As sanctions intensify against Russia in response to its invasion of Ukraine, so has scrutiny of Russian wealth in America, from yachts, jets and businesses, to, of course, real estate. The U.S. government is moving to freeze the assets of sanctioned Russian businesses and oligarchs, and elected officials are calling for the outright seizure of properties.
“We are joining with our European allies to find and seize your yachts, your luxury apartments, your private jets,” President Joe Biden said Tuesday, addressing Russian oligarchs in his State of the Union speech Tuesday. “We are coming for your ill-begotten gains.”
Billionaire Russian businessmen and other members of the country’s elite have grabbed headlines over the last decade by scooping up luxurious properties for top dollar, particularly in New York City and South Florida. Like other foreign buyers, many have concealed their identities by making acquisitions through LLCs or offshore trusts.
“For years Manhattan has been one of the most popular safe harbors for Russian oligarchs to park their cash, especially via ultra-high-end apartments,” Manhattan Borough President Mark Levine tweeted over the weekend. “It’s time to start seizing their properties.”
It’s not just London. For years Manhattan has been one of the most popular safe harbors for Russian oligarchs to park their cash, especially via ultra-high end apartments.
It’s time to start seizing their properties.#SupportUkraine
— Mark D. Levine (@MarkLevineNYC) February 25, 2022
David Friedman, co-founder of the wealth intelligence platform WealthQuotient, estimates that about 5,500 ultra-high net worth Russian individuals, or less than .01 percent of Russia’s total population, hold about $240 billion in real estate worldwide. That averages out to $43 million in real estate per individual, most of which is likely outside of Russia, Friedman said.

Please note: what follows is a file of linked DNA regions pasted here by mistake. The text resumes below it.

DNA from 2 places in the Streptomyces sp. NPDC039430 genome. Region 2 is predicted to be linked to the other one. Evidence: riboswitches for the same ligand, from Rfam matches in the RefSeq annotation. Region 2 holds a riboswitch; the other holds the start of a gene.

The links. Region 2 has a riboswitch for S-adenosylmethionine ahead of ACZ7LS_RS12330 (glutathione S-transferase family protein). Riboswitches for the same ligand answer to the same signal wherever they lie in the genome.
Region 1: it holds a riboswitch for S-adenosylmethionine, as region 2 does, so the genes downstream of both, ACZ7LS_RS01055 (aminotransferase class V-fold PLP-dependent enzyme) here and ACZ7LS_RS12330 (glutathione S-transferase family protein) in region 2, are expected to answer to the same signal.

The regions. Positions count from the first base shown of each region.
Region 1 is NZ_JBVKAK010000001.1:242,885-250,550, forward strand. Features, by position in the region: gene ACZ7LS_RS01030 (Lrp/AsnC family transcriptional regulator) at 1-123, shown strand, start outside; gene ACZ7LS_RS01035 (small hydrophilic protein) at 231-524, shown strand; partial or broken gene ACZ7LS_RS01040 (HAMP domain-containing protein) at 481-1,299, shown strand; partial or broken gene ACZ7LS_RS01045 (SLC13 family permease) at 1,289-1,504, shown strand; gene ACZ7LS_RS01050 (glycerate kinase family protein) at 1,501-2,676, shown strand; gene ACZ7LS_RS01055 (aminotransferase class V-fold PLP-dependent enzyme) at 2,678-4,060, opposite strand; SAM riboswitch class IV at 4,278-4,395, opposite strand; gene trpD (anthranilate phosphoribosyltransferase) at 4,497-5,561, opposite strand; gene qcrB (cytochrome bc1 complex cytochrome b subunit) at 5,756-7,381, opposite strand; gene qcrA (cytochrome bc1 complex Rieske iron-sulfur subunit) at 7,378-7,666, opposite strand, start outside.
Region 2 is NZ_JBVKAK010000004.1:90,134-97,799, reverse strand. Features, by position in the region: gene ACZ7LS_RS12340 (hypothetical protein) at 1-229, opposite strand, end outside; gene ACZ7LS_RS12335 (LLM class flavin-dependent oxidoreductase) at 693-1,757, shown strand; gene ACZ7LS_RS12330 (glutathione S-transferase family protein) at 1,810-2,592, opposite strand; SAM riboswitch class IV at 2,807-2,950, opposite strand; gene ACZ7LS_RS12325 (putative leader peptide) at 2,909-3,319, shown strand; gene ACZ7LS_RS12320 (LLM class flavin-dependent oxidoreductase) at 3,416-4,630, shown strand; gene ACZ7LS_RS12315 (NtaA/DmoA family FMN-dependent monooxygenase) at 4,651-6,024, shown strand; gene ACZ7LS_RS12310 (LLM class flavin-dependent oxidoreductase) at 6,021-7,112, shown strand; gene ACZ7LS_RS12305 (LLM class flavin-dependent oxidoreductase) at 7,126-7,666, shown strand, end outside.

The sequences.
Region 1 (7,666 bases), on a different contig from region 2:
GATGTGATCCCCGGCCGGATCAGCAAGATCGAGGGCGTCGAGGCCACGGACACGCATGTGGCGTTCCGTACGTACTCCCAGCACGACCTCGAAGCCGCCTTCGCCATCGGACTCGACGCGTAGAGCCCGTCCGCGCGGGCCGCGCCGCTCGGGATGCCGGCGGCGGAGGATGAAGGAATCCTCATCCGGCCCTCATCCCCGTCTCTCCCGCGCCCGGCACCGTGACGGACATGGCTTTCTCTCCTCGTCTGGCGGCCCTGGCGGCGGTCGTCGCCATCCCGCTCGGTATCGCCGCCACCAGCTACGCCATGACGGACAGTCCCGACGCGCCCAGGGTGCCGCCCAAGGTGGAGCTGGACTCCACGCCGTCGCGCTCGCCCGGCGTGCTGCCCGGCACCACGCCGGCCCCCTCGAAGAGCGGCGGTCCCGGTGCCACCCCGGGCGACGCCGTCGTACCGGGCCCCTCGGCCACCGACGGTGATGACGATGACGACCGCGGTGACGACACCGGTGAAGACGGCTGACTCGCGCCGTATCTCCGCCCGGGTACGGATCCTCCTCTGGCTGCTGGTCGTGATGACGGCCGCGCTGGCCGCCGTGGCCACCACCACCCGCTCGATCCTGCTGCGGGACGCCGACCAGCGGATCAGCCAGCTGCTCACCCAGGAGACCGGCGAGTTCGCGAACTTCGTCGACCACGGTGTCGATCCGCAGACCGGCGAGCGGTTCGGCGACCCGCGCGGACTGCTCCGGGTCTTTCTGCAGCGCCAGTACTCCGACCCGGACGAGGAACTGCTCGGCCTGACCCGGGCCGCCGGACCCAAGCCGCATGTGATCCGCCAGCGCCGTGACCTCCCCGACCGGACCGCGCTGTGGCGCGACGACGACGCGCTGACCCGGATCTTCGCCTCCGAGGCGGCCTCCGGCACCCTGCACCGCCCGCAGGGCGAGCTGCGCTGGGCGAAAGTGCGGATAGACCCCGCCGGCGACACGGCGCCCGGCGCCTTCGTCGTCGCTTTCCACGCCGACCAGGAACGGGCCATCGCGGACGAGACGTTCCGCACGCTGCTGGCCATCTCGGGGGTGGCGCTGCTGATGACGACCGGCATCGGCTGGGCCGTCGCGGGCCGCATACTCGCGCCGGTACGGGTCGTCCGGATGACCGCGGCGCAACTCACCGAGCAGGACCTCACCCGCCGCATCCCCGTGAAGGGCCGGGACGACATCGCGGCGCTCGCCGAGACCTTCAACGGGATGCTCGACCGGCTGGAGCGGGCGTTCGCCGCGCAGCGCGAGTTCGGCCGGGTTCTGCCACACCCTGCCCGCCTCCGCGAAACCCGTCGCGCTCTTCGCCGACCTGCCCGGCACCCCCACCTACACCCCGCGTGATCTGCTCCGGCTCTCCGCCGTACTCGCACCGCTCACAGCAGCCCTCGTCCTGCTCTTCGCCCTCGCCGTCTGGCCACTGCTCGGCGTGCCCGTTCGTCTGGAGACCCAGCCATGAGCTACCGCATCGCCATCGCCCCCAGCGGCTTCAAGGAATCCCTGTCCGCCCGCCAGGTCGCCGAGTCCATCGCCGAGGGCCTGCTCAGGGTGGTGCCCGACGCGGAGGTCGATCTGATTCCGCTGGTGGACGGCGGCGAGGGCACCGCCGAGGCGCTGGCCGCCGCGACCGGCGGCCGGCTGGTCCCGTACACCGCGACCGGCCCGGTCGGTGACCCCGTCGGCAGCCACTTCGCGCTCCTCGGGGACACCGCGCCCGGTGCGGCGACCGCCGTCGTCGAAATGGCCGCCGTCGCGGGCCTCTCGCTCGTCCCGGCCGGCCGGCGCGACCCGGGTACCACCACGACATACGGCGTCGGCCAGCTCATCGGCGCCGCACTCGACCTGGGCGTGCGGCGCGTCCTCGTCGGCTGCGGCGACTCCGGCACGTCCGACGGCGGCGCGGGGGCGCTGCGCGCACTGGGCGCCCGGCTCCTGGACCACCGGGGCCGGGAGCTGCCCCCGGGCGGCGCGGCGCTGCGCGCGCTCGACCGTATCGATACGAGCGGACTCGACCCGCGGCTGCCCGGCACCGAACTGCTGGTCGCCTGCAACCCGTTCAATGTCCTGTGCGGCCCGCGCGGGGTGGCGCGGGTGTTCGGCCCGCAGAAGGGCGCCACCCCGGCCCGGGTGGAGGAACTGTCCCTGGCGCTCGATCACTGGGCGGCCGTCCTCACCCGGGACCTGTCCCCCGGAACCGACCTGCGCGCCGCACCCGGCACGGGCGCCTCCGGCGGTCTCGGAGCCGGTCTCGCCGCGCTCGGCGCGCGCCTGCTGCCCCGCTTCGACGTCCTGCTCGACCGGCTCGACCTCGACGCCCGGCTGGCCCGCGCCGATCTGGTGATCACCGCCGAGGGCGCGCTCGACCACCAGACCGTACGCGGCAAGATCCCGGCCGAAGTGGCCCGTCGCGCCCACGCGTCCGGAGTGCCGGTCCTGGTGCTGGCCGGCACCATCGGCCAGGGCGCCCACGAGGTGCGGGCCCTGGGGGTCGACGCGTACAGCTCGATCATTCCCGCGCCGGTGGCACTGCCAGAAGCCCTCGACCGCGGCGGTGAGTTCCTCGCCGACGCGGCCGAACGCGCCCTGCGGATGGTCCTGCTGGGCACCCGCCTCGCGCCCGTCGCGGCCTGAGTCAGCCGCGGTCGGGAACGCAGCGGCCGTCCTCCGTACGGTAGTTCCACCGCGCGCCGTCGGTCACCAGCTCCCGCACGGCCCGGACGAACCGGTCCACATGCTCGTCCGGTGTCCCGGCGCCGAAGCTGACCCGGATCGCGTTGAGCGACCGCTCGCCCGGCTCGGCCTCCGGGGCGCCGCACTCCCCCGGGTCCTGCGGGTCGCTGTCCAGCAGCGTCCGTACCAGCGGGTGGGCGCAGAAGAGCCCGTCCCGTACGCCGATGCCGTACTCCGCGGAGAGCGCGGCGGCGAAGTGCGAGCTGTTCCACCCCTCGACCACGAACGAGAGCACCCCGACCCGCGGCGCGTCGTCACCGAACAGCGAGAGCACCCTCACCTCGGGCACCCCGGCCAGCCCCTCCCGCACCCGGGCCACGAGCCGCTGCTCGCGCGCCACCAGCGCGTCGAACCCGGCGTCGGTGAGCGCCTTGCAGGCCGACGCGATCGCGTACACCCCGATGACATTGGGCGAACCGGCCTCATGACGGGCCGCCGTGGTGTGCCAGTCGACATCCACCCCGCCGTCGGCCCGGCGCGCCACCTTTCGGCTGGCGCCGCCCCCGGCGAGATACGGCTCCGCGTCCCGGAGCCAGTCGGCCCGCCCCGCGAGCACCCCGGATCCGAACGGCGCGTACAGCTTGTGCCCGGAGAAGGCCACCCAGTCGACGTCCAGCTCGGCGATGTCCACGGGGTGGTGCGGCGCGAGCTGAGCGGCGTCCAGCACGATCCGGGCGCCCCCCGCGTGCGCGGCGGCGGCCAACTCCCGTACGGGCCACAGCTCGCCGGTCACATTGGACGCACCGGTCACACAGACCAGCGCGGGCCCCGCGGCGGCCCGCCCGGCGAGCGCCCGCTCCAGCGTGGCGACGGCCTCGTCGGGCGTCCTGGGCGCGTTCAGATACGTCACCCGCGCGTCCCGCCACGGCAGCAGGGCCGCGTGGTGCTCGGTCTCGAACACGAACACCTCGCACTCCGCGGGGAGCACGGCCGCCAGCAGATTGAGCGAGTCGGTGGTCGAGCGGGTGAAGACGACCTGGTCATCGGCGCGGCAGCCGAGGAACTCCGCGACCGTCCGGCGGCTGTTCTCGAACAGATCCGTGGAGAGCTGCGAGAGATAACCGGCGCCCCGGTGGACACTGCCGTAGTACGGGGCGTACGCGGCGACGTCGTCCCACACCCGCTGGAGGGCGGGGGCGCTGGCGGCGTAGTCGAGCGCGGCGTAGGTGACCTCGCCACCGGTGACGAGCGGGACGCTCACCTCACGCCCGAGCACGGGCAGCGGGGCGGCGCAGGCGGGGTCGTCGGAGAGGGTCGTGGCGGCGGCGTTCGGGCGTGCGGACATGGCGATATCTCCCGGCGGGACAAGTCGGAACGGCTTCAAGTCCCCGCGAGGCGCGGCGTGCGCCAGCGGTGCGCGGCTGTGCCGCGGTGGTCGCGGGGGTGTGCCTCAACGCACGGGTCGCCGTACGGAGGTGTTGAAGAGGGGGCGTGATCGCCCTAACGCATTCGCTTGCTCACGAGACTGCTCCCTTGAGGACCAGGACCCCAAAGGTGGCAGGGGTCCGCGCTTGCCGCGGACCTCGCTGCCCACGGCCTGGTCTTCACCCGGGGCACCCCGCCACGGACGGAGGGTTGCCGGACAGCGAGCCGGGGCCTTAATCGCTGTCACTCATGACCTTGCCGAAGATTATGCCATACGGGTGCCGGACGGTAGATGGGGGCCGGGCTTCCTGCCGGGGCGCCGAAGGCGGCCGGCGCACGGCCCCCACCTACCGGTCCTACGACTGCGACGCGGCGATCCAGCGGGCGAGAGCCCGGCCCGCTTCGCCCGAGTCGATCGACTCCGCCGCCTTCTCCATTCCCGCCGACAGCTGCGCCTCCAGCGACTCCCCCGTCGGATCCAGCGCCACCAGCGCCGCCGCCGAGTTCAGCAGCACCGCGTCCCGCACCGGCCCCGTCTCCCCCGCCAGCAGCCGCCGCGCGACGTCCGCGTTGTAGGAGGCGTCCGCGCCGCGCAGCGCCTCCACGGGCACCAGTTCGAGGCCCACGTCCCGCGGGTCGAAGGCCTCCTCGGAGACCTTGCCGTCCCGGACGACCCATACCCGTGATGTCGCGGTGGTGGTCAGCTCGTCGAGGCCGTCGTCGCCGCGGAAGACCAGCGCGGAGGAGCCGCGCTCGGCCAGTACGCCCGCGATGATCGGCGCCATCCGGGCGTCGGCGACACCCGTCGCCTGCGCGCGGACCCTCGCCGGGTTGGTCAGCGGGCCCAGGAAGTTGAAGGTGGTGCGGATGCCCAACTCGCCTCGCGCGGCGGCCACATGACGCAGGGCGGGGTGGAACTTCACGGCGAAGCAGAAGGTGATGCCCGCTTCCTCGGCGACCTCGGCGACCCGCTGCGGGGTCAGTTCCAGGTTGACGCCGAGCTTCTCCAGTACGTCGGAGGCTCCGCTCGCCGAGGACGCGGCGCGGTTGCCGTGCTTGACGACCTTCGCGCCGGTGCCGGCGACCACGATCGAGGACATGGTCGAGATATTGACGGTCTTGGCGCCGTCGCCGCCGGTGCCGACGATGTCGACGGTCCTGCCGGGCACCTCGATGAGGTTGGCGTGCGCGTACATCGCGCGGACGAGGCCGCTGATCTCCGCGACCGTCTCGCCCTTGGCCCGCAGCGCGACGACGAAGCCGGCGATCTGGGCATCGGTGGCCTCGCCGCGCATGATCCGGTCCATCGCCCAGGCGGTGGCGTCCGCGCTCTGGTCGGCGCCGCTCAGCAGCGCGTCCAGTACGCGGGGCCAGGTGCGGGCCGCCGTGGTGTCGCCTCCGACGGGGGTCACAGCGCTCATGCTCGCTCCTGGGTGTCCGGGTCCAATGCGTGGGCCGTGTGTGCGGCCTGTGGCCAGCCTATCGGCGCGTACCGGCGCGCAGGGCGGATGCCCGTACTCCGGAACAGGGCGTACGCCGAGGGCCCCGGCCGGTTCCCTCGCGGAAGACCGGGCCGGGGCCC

The Real Deal analyzed property records, published reports and other data sources to put together a snapshot of where wealthy Russians have bought and sold top-tier real estate in the U.S. It’s important to note that although some of the individuals listed below have been linked to Russian President Vladimir Putin and the Kremlin, none, other than Oleg Deripaska, are currently on the U.S. sanctions list.
Townhouses at 9, 11, 13 and 15 East 75th Street and co-ops at 215 and 225 East 73rd Street in New York (sold)
1200 Ridge Wildcat Drive and 303 Aspen Way in Snowmass, Colorado
Roman Abramovich, who made his fortune in energy and metals in the 1990s and early 2000s, bought four townhouses on New York City’s Upper East Side, three of which he planned to combine into a megamansion. The mogul, who also owns the London-based soccer club Chelsea F.C., transferred ownership of the New York properties to his ex-wife Dasha Zhukova in 2018 for more than $92 million.
Abramovich also owns two homes in Snowmass, Colorado, near Aspen. Property records show he paid $36.4 million for the larger of the two, a 200-acre estate in the Wildcat Ridge neighborhood, and $11.8 million for the Aspen Way home, both in 2008.
Co-op at 785 Fifth Avenue in New York
Eugene Shvidler, a billionaire Russian-American gold mining investor and oil tycoon who is reportedly best friends with Abramovich, owns a co-op at The Park V on Fifth Avenue in New York. He paid $24.5 million for the two-bedroom, 5,000-square-foot unit in May 2018. Shvidler, like Abramovich, made his fortune during the privatization of the oil industry in Russia.
North County Road estate in Palm Beach (sold)
Penthouse at 15 Central Park West in New York